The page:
There is a risk, however, of simply replacing one overly simplistic account with another. The history of astronomy is a case in point. Hutchings and Ungureanu are absolutely right that Copernicus’ De revolutionibus orbium coelestium (1543) was never banned by the Church. If the book failed to crack the top-ten bestsellers list, this was largely because it was impenetrably technical, riddled with pseudo-mystical references, and (more importantly) because it lacked any theory of inertial motion capable of explaining how the earth could move without us noticing. Similarly, Hutchings and Ungureanu note that Galileo actually enjoyed good relations with the Church throughout his career:

Many cardinals and bishops, for instance, exalted the physicist, and backed his science publicly. On one occasion, when an angry sermon was preached against his heliocentrism, the offending minister was forced to apologize to Galileo, in print, by Catholic superiors.

Indeed, the charges of heresy that appeared in print came from “secular philosophers committed to Aristotle, not members of the clergy.” Galileo was never tortured; he was never forced to recant; and he continued to publish long after he was “imprisoned” at his friend’s palatial villa.

Yet here things also become muddled. Galileo did fall afoul of academic colleagues desperately defending the scientific consensus, and willing to invoke public censorship in order to silence a dissenting voice; but then again, many of these “secular philosophers” were also active members of the clergy. It is often difficult to distinguish between the scientific and the religious, or to differentiate either from the all-too-human realities of everyday life. The Jesuit astronomer Christoph Scheiner, who spoke at Galileo’s trial, was also embroiled in a vicious priority dispute with him over the discovery of sun spots. The shift from a geocentric to a heliocentric universe posed very little conceptual friction with scripture. But it did challenge the broader sociopolitical framework of the time: a highly successful synthesis of Aristotelian physics and Christian ethics as exemplified in the poetry of Dante, one where natural laws neatly corresponded to moral imperatives, and where one always knew which way was up (figuratively and literally).

All of which raises the question as to how the Conflict Thesis got started, and why it remains so prominent today. The nineteenth-century saw the beginning of the professionalization of science as an independent discipline, with the attendant need to distance itself from its “less rational” rivals. Protestant revivalism in the U.S. encouraged an increasingly individualistic rejection of an outdated established Church. Both Draper and White nurtured personal grudges against organized religion. Yet as Hutchings and Ungureanu also stress, none of this at the time was seen as grounds for divorce. Draper wanted a return to a less dogmatic faith, one where the Church authorities confined themselves to saving souls rather than playing politics. White saw scientific progress as a means for modernizing the old myths of Christianity for a contemporary audience grown cynical of signs and wonders. They both thought that their books were contributing to the reconciliation of science and religion.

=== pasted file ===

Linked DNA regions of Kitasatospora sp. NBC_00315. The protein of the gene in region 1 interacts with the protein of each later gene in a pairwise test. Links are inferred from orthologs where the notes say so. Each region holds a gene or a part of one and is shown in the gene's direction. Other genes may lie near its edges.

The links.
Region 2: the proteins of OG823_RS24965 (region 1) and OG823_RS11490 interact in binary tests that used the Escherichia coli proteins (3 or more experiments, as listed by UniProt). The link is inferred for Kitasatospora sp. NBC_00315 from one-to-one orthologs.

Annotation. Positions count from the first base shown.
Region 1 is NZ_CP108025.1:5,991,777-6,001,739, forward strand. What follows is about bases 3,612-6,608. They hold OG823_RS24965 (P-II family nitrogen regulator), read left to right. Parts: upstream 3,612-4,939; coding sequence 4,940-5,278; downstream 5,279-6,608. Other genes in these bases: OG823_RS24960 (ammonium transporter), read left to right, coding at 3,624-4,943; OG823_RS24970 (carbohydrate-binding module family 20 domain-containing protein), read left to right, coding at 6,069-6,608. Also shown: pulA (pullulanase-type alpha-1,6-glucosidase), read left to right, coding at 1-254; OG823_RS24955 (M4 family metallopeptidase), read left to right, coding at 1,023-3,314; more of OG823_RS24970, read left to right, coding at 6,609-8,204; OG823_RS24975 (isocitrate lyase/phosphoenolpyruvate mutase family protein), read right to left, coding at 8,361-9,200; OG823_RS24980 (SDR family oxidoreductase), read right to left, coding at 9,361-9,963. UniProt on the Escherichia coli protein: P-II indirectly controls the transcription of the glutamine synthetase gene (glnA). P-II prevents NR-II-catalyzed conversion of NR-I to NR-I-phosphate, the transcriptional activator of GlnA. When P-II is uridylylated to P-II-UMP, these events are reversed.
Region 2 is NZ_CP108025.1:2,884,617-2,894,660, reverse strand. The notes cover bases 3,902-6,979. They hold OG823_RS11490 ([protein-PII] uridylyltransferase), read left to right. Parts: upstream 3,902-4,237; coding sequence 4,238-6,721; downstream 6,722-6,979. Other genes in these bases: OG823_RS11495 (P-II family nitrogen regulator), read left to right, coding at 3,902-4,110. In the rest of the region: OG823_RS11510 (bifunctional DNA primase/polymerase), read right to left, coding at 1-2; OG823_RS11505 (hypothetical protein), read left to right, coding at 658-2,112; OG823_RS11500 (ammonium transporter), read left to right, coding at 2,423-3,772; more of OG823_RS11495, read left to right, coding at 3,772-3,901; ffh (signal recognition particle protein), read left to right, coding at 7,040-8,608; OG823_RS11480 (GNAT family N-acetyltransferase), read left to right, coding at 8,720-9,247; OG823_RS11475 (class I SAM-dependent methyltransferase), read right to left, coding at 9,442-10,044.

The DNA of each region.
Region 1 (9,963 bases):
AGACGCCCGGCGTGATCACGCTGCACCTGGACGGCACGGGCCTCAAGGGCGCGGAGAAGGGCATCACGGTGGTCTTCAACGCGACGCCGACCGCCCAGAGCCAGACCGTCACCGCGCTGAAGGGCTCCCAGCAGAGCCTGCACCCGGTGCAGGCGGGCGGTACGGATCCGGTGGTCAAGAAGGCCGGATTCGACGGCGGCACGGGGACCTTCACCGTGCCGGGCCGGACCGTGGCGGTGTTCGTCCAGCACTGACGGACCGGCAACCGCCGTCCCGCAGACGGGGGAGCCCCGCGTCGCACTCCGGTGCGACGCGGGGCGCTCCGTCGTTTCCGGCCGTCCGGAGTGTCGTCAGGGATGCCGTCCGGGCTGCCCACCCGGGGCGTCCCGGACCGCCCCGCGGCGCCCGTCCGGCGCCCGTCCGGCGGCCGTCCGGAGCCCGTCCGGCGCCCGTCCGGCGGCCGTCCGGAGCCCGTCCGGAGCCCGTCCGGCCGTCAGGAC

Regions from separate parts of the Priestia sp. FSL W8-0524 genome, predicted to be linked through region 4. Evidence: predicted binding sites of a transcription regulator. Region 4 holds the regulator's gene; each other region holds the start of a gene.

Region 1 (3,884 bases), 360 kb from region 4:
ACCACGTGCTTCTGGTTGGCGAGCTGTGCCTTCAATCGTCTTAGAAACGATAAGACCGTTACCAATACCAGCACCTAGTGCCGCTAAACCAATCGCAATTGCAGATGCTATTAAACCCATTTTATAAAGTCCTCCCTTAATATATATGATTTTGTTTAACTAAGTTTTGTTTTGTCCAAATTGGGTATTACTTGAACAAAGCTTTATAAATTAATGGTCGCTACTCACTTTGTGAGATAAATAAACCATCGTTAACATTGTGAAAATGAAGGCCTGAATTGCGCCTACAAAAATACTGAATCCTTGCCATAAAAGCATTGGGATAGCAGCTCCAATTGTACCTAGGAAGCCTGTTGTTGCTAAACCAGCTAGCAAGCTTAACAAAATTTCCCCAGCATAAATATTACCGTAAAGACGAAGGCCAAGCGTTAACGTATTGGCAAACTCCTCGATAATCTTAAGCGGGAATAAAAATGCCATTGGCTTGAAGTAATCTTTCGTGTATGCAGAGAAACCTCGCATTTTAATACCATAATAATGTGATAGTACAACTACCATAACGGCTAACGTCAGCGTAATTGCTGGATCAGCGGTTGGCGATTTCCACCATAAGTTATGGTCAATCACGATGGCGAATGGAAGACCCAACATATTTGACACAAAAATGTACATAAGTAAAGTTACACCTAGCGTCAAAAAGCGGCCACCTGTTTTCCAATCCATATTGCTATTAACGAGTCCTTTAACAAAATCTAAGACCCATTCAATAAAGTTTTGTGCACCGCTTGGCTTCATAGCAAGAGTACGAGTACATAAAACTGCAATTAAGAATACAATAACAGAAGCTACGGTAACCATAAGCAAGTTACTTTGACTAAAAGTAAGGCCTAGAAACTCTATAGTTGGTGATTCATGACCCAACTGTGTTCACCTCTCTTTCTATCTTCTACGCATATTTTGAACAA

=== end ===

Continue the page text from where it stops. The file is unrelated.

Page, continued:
Yet today, social media campaigns attempt to strip eminent scientists of their awards for the sin of believing in God. Those in power once found it expedient to charge Galileo with denying scripture when he dared to challenge the status quo; now they would charge him for taking it too seriously. The problem, then, might have nothing to do with either science or religion. Indeed, many of the most prominent flash points in the contemporary “conflict” cut across denominational boundaries as much as they do social distinctions and political allegiances. When the teaching of creationism in public schools was first challenged as unconstitutional in the Arkansas courthouse in the 1980s, the plaintiffs were led by a coalition of church leaders from the local Methodist, Episcopal, Catholic, and Presbyterian congregations. Pope Francis’ 2015 encyclical Laudato si’ explicitly acknowledged anthropogenic climate change and—perhaps more tellingly—the need for government solutions. Sometimes politics is a better guide to doctrine. Render unto Caesar, and all that.

These questions go far beyond the scope of the book; but it is testimony to an introductory work like Of Popes and Unicorns that one is immediately inspired to ask them. The history of science according to Draper and White is simply laughable, so why does it play such a prominent role in the self-perception of so many scientists? How do these foundation myths determine the role played by science in contemporary culture? And if Hutchings and Ungureanu only offer us a taster of the issues involved, they include enough references and citations to provide an extremely useful jumping-off point for further reading. Follow the science—you might be surprised by what you find.

Paul Dicken is a writer and philosopher. He is the author of Getting Science Wrong. Find him on Twitter @paul_dicken.